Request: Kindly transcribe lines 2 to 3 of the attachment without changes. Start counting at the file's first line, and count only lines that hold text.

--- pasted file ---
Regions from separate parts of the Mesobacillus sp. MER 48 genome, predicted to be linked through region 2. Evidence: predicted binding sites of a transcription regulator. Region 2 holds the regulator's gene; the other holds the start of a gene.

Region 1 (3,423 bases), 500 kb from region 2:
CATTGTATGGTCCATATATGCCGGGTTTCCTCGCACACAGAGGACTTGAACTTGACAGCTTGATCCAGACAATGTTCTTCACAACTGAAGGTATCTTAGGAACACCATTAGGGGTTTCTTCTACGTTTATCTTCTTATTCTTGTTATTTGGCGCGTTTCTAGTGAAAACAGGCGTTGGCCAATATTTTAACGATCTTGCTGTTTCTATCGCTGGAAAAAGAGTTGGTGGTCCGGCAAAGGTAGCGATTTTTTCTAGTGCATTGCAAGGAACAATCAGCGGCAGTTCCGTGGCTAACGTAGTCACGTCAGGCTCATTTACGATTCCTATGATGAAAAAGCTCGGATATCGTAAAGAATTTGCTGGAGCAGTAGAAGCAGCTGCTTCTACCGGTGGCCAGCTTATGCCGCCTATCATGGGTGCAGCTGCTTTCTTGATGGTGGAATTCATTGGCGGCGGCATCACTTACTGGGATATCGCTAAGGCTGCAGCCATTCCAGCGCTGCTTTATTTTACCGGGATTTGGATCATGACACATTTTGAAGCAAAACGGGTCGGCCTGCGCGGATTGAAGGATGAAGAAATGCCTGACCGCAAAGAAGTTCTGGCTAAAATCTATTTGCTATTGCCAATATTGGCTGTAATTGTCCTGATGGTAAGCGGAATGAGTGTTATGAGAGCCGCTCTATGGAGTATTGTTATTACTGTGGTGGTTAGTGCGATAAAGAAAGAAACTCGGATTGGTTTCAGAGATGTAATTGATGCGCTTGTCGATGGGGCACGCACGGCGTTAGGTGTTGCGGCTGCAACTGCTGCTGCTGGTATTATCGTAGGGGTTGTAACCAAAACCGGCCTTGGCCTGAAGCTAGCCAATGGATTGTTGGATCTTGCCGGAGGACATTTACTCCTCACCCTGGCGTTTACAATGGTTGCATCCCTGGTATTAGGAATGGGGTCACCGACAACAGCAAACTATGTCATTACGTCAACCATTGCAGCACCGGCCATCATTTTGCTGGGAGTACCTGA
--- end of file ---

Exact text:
Region 1 (3,423 bases), 500 kb from region 2:
CATTGTATGGTCCATATATGCCGGGTTTCCTCGCACACAGAGGACTTGAACTTGACAGCTTGATCCAGACAATGTTCTTCACAACTGAAGGTATCTTAGGAACACCATTAGGGGTTTCTTCTACGTTTATCTTCTTATTCTTGTTATTTGGCGCGTTTCTAGTGAAAACAGGCGTTGGCCAATATTTTAACGATCTTGCTGTTTCTATCGCTGGAAAAAGAGTTGGTGGTCCGGCAAAGGTAGCGATTTTTTCTAGTGCATTGCAAGGAACAATCAGCGGCAGTTCCGTGGCTAACGTAGTCACGTCAGGCTCATTTACGATTCCTATGATGAAAAAGCTCGGATATCGTAAAGAATTTGCTGGAGCAGTAGAAGCAGCTGCTTCTACCGGTGGCCAGCTTATGCCGCCTATCATGGGTGCAGCTGCTTTCTTGATGGTGGAATTCATTGGCGGCGGCATCACTTACTGGGATATCGCTAAGGCTGCAGCCATTCCAGCGCTGCTTTATTTTACCGGGATTTGGATCATGACACATTTTGAAGCAAAACGGGTCGGCCTGCGCGGATTGAAGGATGAAGAAATGCCTGACCGCAAAGAAGTTCTGGCTAAAATCTATTTGCTATTGCCAATATTGGCTGTAATTGTCCTGATGGTAAGCGGAATGAGTGTTATGAGAGCCGCTCTATGGAGTATTGTTATTACTGTGGTGGTTAGTGCGATAAAGAAAGAAACTCGGATTGGTTTCAGAGATGTAATTGATGCGCTTGTCGATGGGGCACGCACGGCGTTAGGTGTTGCGGCTGCAACTGCTGCTGCTGGTATTATCGTAGGGGTTGTAACCAAAACCGGCCTTGGCCTGAAGCTAGCCAATGGATTGTTGGATCTTGCCGGAGGACATTTACTCCTCACCCTGGCGTTTACAATGGTTGCATCCCTGGTATTAGGAATGGGGTCACCGACAACAGCAAACTATGTCATTACGTCAACCATTGCAGCACCGGCCATCATTTTGCTGGGAGTACCTGA